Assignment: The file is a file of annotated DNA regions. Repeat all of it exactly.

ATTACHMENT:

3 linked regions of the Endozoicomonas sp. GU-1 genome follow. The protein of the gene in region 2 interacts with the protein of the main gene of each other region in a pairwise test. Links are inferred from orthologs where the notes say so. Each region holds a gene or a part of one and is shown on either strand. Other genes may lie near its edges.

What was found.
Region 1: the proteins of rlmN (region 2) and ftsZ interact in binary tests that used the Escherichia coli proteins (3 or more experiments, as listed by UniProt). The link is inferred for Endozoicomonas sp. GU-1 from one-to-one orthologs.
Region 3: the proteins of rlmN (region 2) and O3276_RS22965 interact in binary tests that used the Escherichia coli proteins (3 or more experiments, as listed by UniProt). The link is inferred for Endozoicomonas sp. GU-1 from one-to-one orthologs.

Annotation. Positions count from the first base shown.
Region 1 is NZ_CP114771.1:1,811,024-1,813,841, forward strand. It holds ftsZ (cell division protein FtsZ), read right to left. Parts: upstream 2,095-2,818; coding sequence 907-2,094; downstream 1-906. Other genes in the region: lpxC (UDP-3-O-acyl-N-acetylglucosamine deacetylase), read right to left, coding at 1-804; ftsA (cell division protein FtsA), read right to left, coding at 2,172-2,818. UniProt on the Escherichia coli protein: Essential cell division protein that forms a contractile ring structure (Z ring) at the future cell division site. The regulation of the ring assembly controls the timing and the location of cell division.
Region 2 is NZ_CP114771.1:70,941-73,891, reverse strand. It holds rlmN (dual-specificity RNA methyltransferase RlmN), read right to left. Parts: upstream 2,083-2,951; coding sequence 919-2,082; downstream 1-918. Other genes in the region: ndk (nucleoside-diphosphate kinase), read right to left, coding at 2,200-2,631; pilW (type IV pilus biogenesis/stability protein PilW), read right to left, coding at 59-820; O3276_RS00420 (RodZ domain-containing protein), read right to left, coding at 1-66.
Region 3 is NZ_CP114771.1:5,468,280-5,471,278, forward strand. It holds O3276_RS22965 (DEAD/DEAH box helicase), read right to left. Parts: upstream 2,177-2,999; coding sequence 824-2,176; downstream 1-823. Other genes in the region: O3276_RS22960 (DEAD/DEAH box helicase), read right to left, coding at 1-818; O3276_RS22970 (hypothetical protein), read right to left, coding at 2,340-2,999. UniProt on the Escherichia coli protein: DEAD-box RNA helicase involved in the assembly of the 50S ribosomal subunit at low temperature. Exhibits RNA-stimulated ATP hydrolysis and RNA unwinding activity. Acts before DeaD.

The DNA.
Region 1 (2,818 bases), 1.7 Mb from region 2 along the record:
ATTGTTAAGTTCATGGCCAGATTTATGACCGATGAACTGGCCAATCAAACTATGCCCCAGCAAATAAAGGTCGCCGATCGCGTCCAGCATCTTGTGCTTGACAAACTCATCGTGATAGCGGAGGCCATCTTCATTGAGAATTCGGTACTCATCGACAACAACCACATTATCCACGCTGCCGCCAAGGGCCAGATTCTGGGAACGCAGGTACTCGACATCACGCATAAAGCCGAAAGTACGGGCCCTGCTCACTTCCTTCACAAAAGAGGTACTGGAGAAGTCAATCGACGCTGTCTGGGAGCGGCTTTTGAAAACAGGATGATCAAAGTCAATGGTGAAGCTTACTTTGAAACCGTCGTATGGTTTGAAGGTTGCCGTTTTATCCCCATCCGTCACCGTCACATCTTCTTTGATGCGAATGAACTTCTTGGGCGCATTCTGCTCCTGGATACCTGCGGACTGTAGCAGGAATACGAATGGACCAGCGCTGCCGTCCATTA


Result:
3 linked regions of the Endozoicomonas sp. GU-1 genome follow. The protein of the gene in region 2 interacts with the protein of the main gene of each other region in a pairwise test. Links are inferred from orthologs where the notes say so. Each region holds a gene or a part of one and is shown on either strand. Other genes may lie near its edges.

What was found.
Region 1: the proteins of rlmN (region 2) and ftsZ interact in binary tests that used the Escherichia coli proteins (3 or more experiments, as listed by UniProt). The link is inferred for Endozoicomonas sp. GU-1 from one-to-one orthologs.
Region 3: the proteins of rlmN (region 2) and O3276_RS22965 interact in binary tests that used the Escherichia coli proteins (3 or more experiments, as listed by UniProt). The link is inferred for Endozoicomonas sp. GU-1 from one-to-one orthologs.

Annotation. Positions count from the first base shown.
Region 1 is NZ_CP114771.1:1,811,024-1,813,841, forward strand. It holds ftsZ (cell division protein FtsZ), read right to left. Parts: upstream 2,095-2,818; coding sequence 907-2,094; downstream 1-906. Other genes in the region: lpxC (UDP-3-O-acyl-N-acetylglucosamine deacetylase), read right to left, coding at 1-804; ftsA (cell division protein FtsA), read right to left, coding at 2,172-2,818. UniProt on the Escherichia coli protein: Essential cell division protein that forms a contractile ring structure (Z ring) at the future cell division site. The regulation of the ring assembly controls the timing and the location of cell division.
Region 2 is NZ_CP114771.1:70,941-73,891, reverse strand. It holds rlmN (dual-specificity RNA methyltransferase RlmN), read right to left. Parts: upstream 2,083-2,951; coding sequence 919-2,082; downstream 1-918. Other genes in the region: ndk (nucleoside-diphosphate kinase), read right to left, coding at 2,200-2,631; pilW (type IV pilus biogenesis/stability protein PilW), read right to left, coding at 59-820; O3276_RS00420 (RodZ domain-containing protein), read right to left, coding at 1-66.
Region 3 is NZ_CP114771.1:5,468,280-5,471,278, forward strand. It holds O3276_RS22965 (DEAD/DEAH box helicase), read right to left. Parts: upstream 2,177-2,999; coding sequence 824-2,176; downstream 1-823. Other genes in the region: O3276_RS22960 (DEAD/DEAH box helicase), read right to left, coding at 1-818; O3276_RS22970 (hypothetical protein), read right to left, coding at 2,340-2,999. UniProt on the Escherichia coli protein: DEAD-box RNA helicase involved in the assembly of the 50S ribosomal subunit at low temperature. Exhibits RNA-stimulated ATP hydrolysis and RNA unwinding activity. Acts before DeaD.

The DNA.
Region 1 (2,818 bases), 1.7 Mb from region 2 along the record:
ATTGTTAAGTTCATGGCCAGATTTATGACCGATGAACTGGCCAATCAAACTATGCCCCAGCAAATAAAGGTCGCCGATCGCGTCCAGCATCTTGTGCTTGACAAACTCATCGTGATAGCGGAGGCCATCTTCATTGAGAATTCGGTACTCATCGACAACAACCACATTATCCACGCTGCCGCCAAGGGCCAGATTCTGGGAACGCAGGTACTCGACATCACGCATAAAGCCGAAAGTACGGGCCCTGCTCACTTCCTTCACAAAAGAGGTACTGGAGAAGTCAATCGACGCTGTCTGGGAGCGGCTTTTGAAAACAGGATGATCAAAGTCAATGGTGAAGCTTACTTTGAAACCGTCGTATGGTTTGAAGGTTGCCGTTTTATCCCCATCCGTCACCGTCACATCTTCTTTGATGCGAATGAACTTCTTGGGCGCATTCTGCTCCTGGATACCTGCGGACTGTAGCAGGAATACGAATGGACCAGCGCTGCCGTCCATTA